Responding To Booking Concerns by Direct Selling Women’s Alliance (DSWA)

Direct Selling Women’s Alliance (DSWA)“Give a Direct Seller a show and she has income for a day. Teach a Direct Seller to book a show and she has income for a life time!”  When it comes to the art of booking, there’s a new twist on an old saying “Give a Direct Seller a show and she has income for a day. Teach a Direct Seller to book a show and she has income for a life time!” That is why successful Direct Sellers take time to learn the art of understanding and addressing the concerns of potential hostesses and customers.

Whether our intent is to schedule a sales appointment, a group demonstration or an opportunity interview, all direct sellers must learn to effectively ask for what they want on a regular basis.

But that’s just the beginning, isn’t it? Acknowledging that you will, with certainty, encounter “natural consumer resistance” to your offer is important to building a thriving direct selling business. Let’s take a look at some ways you can address common booking concerns in a natural, more comfortable way. NULL

Identify Common Concerns! Experts say there are no more than six common concerns to every selling situation. On a piece of paper, write down the most common concerns you face in your business on a regular basis. Your goal is to be prepared with one or more possible responses to each of these common concerns. Many companies provide this in their training literature so be sure to utilize the material that is already available to you. Turn the Concern into A question. What makes handling concerns so challenging for many direct sellers?

For most, the process of asking for what you want is frightening because it puts you in what is viewed as a vulnerable place for possible rejection. But what if you were to gain a new perspective on their response but reframing it not as a rejection of your offer, but a request for more information?

You can do this by viewing each concern as a request for additional information. Example: “I don’t know enough people.” Adopting a new perspective allows you to view her concern as a question. “Is it OK if I have just a small group of friends?” Example: “I am so busy these days, I just don’t have the time to hold a show.” Viewed as a question, you can see that she is asking either: “How much time does it take to prepare?” OR “Why should I spend my precious time to hold a show with my friends?” By viewing their concern as a simple request for more information you’ll be less likely to take their resistance personally and better able to provide them with the information they need to make a decision.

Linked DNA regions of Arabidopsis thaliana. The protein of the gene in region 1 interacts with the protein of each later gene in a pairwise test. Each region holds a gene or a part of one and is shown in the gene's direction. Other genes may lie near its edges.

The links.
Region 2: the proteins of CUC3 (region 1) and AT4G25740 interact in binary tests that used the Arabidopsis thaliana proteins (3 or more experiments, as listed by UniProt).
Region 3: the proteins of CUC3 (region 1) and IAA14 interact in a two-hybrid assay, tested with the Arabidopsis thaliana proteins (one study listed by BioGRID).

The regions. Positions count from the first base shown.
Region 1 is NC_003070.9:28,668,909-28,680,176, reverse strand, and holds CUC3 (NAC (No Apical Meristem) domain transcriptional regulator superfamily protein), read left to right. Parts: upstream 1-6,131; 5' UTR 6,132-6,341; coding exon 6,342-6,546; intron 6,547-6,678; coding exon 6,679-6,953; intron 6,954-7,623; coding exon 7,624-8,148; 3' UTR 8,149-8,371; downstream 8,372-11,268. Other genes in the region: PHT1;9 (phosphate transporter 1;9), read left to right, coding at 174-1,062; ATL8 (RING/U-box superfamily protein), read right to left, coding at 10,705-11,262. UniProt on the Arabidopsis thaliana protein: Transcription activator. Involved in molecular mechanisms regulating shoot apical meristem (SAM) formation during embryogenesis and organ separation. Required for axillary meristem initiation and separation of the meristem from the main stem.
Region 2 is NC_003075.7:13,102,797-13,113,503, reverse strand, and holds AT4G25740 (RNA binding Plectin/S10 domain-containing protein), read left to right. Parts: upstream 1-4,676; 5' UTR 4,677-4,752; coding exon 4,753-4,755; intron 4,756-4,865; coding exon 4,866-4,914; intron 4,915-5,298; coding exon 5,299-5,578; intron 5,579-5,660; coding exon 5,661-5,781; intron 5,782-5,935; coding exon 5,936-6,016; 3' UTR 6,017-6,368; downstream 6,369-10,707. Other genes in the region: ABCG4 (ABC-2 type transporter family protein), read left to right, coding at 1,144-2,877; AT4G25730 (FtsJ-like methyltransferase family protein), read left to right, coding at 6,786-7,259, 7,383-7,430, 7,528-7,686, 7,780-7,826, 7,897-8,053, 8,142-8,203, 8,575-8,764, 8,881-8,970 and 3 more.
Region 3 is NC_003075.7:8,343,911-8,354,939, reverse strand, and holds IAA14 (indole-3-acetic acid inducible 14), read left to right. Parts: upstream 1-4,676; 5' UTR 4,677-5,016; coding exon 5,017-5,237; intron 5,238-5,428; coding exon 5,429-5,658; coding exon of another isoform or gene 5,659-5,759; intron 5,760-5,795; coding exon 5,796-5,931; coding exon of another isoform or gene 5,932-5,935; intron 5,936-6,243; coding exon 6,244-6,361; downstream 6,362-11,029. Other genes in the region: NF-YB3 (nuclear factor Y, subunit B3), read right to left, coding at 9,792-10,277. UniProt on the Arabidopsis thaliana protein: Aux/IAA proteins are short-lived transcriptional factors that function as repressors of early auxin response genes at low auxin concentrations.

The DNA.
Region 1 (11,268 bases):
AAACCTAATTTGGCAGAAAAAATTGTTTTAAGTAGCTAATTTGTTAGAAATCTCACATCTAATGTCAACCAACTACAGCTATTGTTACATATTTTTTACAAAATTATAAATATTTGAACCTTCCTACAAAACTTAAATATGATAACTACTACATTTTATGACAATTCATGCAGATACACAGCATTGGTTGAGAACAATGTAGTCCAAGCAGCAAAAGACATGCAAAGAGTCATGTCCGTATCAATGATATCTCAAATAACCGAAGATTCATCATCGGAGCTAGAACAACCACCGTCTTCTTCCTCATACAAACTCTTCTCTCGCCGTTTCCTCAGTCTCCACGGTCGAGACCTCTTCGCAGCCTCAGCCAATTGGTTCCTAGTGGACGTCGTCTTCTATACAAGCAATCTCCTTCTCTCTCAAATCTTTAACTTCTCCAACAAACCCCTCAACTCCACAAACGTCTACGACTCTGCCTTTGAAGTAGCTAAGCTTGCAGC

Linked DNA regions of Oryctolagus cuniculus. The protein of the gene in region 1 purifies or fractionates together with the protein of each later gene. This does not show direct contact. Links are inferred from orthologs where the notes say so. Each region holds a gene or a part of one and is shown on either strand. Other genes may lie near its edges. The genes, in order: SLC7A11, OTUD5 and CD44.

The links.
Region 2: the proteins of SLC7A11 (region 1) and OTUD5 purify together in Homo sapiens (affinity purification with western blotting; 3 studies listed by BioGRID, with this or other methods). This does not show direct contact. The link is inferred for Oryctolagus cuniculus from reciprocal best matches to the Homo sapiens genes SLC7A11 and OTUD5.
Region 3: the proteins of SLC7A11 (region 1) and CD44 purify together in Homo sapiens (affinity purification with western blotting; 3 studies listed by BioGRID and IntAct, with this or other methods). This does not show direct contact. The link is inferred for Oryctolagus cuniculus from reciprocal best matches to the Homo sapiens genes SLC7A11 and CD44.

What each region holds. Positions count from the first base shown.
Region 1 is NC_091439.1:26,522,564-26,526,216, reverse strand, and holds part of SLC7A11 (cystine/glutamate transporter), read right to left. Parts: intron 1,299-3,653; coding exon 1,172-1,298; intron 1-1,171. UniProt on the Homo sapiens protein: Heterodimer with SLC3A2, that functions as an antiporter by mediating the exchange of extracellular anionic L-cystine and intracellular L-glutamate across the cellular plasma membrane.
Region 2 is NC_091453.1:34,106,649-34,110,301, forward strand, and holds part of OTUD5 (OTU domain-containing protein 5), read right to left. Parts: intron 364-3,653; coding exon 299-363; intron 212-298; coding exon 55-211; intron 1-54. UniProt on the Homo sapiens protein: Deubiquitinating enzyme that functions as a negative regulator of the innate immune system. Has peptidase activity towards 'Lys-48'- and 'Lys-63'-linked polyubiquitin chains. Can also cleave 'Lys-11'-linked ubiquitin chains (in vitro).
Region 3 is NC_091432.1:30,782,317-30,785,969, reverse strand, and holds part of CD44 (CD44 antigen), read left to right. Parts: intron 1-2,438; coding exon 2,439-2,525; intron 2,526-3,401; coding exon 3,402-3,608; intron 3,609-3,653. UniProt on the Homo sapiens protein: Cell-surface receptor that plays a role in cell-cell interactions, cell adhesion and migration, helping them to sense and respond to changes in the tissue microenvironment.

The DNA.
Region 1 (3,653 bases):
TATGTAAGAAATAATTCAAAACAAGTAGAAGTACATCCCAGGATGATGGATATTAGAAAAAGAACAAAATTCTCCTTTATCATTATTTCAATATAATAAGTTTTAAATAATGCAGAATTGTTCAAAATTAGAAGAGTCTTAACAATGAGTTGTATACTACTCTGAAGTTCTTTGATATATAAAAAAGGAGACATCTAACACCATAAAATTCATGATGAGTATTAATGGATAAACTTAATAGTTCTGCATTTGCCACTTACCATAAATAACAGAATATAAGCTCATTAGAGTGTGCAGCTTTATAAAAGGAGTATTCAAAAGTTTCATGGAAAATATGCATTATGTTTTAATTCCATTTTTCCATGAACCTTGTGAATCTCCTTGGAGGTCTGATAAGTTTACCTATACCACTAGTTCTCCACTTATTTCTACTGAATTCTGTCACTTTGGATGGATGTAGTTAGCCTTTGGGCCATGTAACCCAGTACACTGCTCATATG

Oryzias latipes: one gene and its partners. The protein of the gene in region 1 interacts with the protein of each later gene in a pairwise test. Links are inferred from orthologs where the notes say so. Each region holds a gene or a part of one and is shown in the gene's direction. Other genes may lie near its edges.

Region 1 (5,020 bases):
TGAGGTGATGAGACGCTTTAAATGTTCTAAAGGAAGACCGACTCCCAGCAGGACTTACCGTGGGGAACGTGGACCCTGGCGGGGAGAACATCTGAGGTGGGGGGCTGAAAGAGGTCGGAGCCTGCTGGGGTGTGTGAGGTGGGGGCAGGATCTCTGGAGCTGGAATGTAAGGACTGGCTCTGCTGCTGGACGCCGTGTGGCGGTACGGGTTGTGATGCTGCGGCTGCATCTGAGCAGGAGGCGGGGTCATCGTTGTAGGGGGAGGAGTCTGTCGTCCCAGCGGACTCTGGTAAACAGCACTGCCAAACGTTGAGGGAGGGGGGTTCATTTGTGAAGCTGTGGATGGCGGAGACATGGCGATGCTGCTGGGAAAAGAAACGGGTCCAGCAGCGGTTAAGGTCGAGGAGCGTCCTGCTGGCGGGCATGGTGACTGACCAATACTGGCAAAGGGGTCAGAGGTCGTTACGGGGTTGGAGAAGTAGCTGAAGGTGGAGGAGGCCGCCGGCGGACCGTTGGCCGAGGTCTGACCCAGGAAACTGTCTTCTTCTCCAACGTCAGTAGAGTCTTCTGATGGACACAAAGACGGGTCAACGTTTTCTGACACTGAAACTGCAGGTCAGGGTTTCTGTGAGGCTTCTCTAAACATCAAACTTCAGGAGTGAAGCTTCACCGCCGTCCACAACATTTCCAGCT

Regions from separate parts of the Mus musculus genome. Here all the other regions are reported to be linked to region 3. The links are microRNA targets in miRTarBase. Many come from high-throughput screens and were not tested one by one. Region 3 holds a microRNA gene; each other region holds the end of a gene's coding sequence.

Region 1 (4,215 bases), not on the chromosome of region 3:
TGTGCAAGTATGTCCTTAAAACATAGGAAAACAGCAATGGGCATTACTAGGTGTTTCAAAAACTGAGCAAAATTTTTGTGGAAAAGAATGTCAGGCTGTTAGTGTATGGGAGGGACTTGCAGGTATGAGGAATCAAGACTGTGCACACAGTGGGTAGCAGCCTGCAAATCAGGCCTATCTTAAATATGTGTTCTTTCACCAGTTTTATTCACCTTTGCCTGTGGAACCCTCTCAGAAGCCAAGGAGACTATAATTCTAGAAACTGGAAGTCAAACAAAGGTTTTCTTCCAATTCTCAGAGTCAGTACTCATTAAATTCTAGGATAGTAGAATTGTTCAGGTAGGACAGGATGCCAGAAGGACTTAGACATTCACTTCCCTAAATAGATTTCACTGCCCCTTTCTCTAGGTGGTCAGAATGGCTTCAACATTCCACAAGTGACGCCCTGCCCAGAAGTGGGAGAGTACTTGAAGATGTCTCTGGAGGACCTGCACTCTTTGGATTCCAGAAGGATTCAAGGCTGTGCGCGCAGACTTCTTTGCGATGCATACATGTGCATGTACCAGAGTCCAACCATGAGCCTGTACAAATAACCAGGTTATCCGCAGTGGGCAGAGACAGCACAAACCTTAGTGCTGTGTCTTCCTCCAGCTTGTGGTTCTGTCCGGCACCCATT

Finding the underlying question gives you the opportunity to provide a potential hostess with an alternative perspective she may not have otherwise seen.

Feel – Felt – Found Another creative way to address common concerns is the time-tested “feel, felt, found” method of offering a new perspective. What makes this so effective is that it gives you a comfortable way to remain in agreement with your potential hostess, while offering her another “view” on the subject. Using the second example of an objection above of “I’m too busy,” your response using the feel, felt, found method might sound something like this: “Carol, I can understand how you feel. Some of my hostesses also felt that holding a show takes a lot of preparation and time. In fact, I’ve found that my average hostess spends only about 30 to 45 minutes preparing her guest list, making a few telephone calls and sending a few e-mails. I do the rest! On the night of the show I also keep it very simple and bring everything we’ll need for a great show. That way, you can enjoy a “girls night out” with your friends. I promise… the time you spend preparing is insignificant to the fun and free products you enjoy in return!” Let’s look at each component of the response a little closer: Feel: “I understand how you feel…” This is where you show empathy with how your potential hostess is feeling. When you show you understand how they feel, they are more open to hearing what you have to say. Felt: “I (or someone else) felt the same way…” Let your prospect know she is not alone and you or others have felt the same way. Relate your experience and show empathy for the prospect’s feelings or objections. Found: “I’ve found that…” Share what others (or you) found to be true so that they can see another perspective on the situation. Keep in mind that when you approach the process of asking for what you want and addressing common concerns as a natural and comfortable way to clarify what you are offering, you will not only enjoy the process more you will also experience the joy of having others accept your invitation more often. To learn more, visit The Direct Selling Women’s Alliance at:


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